Just curious, has anyone ever presented any evidence that Google uses collected user data for their ad services?

    I mean, you state it as if it was a fact.. it's not.

  • Re:Let's add a link. (Score:2, Interesting)

    by brentonboy ( 1067468 ) on Friday November 06, 2009 @04:05AM (#30003716) Homepage Journal

    Wait... we're mad at Google for not keeping track of some personal data on you (language) and using it? I thought we were mad at Google because they *do* do that.

  • by thePig ( 964303 ) <> on Friday November 06, 2009 @04:24AM (#30003760) Journal

    Web History is extremely important to google in many ways. So I do not think they will do anything wrong with it, since it would cause people to stop using cookies.

    As an example usage that I can think of, say, Suppose a person search for the text ’yyy’ in Google Search. Now, of the links he received, he reads the text associated with each link and clicks on 3 or 4 links to open in new tabs/windows. He gets the information he requires from the 3rd link, and so he closes the pages and is done with the search. Now, after a few days, he again requires the same information. He again types the text ’yyy’ in search, and now of all the links, there is a higher probability of the 3rd link being clicked first before the others, because it provided value to him earlier. The more times he searches, the higher the probability of the link being clicked. Now, by using this information, google can consider that the 3rd link in this case provided more value to the user than others. Since this is very powerful data, i.e. it is as good as user telling google that this link has given me more value than others, the page rank of that page can be increased based on this.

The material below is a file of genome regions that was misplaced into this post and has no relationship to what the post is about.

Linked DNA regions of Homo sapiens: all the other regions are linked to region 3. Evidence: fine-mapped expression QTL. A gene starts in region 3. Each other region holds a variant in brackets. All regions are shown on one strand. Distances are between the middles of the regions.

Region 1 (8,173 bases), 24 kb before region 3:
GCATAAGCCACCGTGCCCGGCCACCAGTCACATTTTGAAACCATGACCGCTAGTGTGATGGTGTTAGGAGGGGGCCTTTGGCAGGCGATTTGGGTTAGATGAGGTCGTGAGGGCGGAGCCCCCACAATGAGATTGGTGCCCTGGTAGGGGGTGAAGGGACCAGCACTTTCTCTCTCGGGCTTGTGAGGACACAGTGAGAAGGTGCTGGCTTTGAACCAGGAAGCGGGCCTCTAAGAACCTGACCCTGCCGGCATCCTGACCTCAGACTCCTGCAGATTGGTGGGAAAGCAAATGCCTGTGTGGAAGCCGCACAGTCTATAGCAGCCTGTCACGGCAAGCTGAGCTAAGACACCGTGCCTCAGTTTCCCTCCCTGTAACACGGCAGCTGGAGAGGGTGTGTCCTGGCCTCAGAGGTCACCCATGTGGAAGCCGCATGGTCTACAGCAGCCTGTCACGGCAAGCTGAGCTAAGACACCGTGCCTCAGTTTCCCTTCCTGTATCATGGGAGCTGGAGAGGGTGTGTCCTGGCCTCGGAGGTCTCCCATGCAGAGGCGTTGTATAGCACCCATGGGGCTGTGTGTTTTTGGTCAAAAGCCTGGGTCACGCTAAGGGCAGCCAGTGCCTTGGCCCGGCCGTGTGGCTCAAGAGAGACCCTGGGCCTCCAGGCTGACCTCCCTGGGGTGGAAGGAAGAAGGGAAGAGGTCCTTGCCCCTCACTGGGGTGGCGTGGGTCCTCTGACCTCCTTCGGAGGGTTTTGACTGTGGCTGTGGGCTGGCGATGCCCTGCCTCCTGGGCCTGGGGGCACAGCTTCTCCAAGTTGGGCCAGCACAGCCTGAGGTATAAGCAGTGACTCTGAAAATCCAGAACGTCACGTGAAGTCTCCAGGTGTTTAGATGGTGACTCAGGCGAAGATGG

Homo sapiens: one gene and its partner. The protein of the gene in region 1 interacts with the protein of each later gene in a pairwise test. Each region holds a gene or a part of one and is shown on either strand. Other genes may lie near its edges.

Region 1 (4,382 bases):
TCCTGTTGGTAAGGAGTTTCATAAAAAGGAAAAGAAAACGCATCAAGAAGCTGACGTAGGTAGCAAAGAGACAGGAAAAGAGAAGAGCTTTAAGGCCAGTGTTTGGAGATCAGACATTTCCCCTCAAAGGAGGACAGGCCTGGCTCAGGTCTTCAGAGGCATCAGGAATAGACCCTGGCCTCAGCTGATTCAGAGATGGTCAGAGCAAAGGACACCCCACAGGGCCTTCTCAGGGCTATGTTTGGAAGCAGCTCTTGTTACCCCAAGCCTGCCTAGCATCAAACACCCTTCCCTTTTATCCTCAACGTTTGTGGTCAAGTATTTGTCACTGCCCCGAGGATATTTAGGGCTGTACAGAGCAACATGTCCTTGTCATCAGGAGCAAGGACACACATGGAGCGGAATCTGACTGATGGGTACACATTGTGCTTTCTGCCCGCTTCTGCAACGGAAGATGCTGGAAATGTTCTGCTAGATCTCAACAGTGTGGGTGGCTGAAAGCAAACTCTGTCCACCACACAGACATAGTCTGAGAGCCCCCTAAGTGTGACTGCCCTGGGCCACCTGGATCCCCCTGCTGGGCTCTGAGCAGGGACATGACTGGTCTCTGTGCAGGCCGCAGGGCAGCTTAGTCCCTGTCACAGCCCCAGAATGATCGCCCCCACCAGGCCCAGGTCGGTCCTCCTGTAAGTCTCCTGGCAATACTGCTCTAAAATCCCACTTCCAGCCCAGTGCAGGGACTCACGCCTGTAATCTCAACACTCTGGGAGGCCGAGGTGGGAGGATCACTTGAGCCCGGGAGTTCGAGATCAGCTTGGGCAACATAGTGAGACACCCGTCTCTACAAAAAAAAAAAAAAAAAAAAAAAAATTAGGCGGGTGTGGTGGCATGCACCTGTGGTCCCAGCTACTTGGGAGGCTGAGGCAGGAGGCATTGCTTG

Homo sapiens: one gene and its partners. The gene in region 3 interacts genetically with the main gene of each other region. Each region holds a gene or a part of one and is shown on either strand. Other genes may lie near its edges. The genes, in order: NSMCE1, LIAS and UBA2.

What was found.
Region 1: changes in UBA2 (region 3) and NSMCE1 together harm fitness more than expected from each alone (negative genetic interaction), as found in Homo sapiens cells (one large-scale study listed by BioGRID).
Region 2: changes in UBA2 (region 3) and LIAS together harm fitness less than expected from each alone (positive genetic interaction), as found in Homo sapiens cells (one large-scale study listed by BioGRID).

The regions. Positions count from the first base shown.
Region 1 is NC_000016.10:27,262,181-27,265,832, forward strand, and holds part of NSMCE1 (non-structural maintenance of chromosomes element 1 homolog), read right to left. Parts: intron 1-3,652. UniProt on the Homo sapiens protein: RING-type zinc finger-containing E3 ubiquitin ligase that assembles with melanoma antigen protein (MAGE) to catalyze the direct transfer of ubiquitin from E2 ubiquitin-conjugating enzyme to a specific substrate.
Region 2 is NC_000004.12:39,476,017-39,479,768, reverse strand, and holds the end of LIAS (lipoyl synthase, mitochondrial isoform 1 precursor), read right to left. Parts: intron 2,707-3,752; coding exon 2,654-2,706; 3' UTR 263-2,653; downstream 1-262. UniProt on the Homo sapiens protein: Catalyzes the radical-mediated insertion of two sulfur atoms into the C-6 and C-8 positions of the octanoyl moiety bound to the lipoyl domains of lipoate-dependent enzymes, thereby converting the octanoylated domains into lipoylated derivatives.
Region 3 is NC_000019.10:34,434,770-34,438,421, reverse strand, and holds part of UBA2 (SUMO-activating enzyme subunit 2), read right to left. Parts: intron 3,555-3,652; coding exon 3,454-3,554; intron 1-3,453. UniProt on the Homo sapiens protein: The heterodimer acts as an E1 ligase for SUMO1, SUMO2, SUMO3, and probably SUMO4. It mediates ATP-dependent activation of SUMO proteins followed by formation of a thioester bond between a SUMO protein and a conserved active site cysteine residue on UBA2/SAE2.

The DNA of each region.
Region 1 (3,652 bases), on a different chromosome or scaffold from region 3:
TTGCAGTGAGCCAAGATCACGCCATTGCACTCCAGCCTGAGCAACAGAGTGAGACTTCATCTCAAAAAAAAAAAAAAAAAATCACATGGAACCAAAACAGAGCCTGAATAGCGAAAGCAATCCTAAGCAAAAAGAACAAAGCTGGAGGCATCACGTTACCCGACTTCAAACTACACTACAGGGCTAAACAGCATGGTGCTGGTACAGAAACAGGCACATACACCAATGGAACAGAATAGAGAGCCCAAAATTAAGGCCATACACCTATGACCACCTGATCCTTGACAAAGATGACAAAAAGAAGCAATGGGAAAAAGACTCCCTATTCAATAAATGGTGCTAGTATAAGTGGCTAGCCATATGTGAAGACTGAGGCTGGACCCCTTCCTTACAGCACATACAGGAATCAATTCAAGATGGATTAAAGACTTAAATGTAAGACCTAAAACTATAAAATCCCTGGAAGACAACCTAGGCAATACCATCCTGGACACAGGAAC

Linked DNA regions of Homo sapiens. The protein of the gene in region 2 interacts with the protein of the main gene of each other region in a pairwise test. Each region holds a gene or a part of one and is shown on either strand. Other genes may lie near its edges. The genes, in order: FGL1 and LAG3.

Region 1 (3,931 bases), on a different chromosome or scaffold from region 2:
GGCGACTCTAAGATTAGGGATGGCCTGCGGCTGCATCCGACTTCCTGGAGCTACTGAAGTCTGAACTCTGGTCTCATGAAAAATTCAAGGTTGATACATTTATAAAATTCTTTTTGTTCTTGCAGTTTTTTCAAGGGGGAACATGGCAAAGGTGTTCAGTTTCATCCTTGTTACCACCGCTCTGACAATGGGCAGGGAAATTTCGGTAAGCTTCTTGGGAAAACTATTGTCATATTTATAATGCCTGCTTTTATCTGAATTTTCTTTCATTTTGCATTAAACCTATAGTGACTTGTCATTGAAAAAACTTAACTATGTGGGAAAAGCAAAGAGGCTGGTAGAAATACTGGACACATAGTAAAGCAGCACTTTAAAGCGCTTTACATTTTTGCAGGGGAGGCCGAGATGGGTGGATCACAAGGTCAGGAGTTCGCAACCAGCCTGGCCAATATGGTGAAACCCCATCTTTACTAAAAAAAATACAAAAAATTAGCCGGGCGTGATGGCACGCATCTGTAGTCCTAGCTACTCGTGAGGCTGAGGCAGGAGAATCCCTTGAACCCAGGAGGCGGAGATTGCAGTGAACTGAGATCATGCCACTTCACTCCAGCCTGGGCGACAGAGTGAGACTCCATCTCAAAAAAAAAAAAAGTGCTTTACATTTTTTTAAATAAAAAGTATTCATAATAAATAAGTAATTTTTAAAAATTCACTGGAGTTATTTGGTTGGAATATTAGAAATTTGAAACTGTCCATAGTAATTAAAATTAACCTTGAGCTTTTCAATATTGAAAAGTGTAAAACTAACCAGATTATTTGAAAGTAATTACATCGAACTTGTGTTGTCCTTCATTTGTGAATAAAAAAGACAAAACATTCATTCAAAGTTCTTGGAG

There are so many other scenarios that I can think of - and these are very simple scenarios, with very less implementation issues (other than stopping people trying to game google), using web history. I dont think they will misuse web history in any way because of this.